Reductio ad absurdum (Part 1)
I first heard of Zeno’s paradox a little over a decade ago and it has always fascinated me.
The scene is Achilles racing a tortoise, who has a head start. In order for Achilles to reach the tortoise he must first run to where the tortoise started, but by that time the tortoise has moved a bit further ahead, and when Achilles reaches that point the tortoise has moved a bit further still. Even though the distances between them keep getting shorter there is an infinite amount of halfway points that must be overtaken before Achilles reaches the tortoise, and crossing an infinite amount of points, however small, would take an infinite amount of time, therefore motion is impossible and Zeno concludes it to be an illusion.
That’s the story anyway*
Pondering this during sleepless nights, my amateur philosopher solution had always been that while trying to divide space into infinite and increasingly smaller units, one must eventually hit a limit. An indivisible quantum of space‡. This would limit the halfway points to a finite number (the same would go for time at the planck scale♣) and make it possible to cross the threshold (however, if you want to make the infinite steps truly work we could incorporate the theory of relativity to the paradox thusly). This then played into my other sleepless-night-question concerning whether time and space were continuous or granular (if time is granular and builds upon itself it is at least conceivable that the future does not exist. Not until we actually get there anyway).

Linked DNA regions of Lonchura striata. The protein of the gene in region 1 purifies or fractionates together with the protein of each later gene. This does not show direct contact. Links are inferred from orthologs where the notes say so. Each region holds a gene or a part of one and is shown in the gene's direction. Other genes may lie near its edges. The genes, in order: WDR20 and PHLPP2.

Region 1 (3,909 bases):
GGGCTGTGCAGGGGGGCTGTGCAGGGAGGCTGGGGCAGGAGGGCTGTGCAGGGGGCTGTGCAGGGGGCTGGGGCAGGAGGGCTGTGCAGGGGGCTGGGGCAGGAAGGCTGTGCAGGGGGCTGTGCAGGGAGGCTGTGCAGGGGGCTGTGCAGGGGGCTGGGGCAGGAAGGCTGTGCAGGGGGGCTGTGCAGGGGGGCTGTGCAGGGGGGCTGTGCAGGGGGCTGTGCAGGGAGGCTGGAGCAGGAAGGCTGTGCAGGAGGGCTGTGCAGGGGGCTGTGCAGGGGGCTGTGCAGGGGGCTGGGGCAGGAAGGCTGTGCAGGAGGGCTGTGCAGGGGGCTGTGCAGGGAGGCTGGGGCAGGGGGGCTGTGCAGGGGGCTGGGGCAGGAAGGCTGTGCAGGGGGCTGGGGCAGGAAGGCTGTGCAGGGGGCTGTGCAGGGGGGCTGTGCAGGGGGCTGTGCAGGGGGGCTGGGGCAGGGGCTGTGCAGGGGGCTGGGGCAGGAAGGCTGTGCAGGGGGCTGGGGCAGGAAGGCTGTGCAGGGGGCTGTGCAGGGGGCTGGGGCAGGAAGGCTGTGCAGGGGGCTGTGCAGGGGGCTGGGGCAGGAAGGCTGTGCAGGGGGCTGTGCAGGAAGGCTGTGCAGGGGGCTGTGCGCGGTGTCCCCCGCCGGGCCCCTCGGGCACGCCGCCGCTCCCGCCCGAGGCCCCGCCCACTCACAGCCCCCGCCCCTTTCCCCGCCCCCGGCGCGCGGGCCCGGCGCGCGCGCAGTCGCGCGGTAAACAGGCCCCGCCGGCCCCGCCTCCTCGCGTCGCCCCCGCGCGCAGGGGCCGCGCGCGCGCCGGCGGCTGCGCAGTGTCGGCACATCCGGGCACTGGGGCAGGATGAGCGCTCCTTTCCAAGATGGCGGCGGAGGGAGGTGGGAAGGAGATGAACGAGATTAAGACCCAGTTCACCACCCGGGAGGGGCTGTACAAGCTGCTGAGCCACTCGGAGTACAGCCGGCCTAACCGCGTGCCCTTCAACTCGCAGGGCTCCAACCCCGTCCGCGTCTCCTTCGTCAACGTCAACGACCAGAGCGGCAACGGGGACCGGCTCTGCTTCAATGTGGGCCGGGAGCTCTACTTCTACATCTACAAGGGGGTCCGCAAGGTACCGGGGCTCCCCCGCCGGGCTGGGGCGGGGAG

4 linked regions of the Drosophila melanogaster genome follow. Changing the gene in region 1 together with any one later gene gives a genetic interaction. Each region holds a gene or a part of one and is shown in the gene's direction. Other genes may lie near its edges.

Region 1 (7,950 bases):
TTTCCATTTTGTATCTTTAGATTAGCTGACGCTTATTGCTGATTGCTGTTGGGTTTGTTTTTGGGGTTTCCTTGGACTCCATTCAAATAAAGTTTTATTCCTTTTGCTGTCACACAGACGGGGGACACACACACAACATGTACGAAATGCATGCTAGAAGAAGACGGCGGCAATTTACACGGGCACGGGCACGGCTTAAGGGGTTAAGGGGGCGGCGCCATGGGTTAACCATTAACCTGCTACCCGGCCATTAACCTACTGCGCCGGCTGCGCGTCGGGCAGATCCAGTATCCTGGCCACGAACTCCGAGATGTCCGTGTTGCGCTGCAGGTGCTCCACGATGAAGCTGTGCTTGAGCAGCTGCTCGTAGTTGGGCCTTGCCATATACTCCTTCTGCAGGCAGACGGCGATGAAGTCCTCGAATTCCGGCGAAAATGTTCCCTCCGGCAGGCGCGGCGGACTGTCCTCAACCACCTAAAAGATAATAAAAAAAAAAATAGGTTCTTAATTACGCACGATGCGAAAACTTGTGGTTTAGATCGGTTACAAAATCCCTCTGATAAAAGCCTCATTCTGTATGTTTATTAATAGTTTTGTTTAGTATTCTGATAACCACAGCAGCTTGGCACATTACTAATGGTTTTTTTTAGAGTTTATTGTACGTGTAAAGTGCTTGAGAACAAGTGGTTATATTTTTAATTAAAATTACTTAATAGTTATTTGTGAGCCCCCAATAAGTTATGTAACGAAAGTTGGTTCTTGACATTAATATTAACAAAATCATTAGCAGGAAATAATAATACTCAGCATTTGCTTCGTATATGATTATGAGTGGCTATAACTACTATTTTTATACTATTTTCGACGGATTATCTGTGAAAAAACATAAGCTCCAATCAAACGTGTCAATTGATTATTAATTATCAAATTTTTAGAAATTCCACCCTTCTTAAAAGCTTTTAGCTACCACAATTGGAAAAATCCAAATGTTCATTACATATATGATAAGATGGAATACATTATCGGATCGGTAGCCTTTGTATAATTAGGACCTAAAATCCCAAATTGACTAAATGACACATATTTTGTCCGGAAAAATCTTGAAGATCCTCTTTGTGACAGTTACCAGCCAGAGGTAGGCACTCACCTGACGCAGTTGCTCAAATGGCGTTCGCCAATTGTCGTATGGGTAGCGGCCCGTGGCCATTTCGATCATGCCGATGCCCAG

But just as I was satisfied with my granular space/time idea I remembered Zeno’s Arrow Paradox, which gives the example of an arrow in motion. If we freeze-frame time and look at the snapshots; the individual grains of time, we find that every snapshot contains the arrow occupying a certain space. And since it is where it is and cannot occupy a space where it is not, motion is again impossible at any given moment.
This then leads us back to the nature of time. If time is granular and at any given moment motion is impossible, then time might just be a handy tool used to differentiate between one arrangement of matter and another arrangement of the same matter, meaning that it’s an adaptation and not a fundamental force of nature, which then means… yep, you guessed it, time is an illusion too!
Are these just word games or is motion really an illusion? Heck, is reality an illusion?”
The short answer is, yes. The longer answer is, how the hell should I know? But let’s explore that in Part 2. Stay tuned!
*One of the solutions offered to Zeno’s paradoxes comes from the idea of a convergent infinite series, meaning that it is possible to calculate that an infinite amount of fractions that get progressively smaller total a finite number, not an infinite one.
‡Planck length of space is 10-35m and may be relevant here (though this may be different from an indivisible unit).
♣Planck time is the amount of time it takes a photon to travel one planck length, 10-43 seconds.
This post was brought to you by Protactinum (Pa).